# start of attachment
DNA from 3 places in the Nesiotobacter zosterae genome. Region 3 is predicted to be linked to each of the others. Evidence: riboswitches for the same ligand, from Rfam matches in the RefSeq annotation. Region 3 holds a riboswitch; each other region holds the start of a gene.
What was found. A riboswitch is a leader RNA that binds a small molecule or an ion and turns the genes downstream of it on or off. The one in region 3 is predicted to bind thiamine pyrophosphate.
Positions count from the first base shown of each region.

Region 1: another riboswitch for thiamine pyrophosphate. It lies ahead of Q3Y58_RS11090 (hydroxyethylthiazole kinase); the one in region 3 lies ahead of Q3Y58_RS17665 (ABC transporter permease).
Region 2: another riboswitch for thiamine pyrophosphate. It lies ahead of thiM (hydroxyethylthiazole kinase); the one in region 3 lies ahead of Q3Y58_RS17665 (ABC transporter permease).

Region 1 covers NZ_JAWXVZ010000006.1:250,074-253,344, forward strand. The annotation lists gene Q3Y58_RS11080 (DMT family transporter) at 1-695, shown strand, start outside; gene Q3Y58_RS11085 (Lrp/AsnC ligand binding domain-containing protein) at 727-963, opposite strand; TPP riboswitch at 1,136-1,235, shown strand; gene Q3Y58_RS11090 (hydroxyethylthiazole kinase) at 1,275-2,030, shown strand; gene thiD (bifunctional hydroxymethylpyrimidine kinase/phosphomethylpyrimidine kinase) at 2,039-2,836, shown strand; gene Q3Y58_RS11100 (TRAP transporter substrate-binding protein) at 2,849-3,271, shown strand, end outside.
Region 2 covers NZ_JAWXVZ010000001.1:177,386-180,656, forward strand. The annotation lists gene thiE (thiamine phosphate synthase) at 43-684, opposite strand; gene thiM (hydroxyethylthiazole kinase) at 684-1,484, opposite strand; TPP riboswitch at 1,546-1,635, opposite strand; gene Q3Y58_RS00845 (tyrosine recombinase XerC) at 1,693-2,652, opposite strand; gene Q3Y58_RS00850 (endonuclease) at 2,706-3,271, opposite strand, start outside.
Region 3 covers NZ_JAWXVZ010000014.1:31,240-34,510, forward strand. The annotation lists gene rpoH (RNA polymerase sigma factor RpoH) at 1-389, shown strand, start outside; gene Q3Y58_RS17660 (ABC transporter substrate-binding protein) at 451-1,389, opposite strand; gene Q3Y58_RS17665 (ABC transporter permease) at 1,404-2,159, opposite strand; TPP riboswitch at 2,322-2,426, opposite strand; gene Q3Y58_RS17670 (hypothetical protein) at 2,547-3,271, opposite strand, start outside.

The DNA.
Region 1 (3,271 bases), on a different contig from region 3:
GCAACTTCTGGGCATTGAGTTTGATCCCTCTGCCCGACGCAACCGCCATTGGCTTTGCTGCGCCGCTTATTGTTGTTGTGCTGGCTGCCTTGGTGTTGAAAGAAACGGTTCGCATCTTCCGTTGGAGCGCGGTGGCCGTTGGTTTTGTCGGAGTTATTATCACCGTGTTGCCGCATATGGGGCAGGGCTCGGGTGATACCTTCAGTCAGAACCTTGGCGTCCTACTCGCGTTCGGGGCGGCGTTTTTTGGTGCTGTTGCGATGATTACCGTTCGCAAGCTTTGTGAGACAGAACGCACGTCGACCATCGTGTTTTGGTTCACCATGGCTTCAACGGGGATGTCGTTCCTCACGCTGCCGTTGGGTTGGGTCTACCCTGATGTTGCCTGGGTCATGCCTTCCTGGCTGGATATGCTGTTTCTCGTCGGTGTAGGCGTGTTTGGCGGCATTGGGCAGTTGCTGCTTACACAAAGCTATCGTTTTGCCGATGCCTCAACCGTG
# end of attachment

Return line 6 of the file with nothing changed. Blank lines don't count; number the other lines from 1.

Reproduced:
Region 1 covers NZ_JAWXVZ010000006.1:250,074-253,344, forward strand. The annotation lists gene Q3Y58_RS11080 (DMT family transporter) at 1-695, shown strand, start outside; gene Q3Y58_RS11085 (Lrp/AsnC ligand binding domain-containing protein) at 727-963, opposite strand; TPP riboswitch at 1,136-1,235, shown strand; gene Q3Y58_RS11090 (hydroxyethylthiazole kinase) at 1,275-2,030, shown strand; gene thiD (bifunctional hydroxymethylpyrimidine kinase/phosphomethylpyrimidine kinase) at 2,039-2,836, shown strand; gene Q3Y58_RS11100 (TRAP transporter substrate-binding protein) at 2,849-3,271, shown strand, end outside.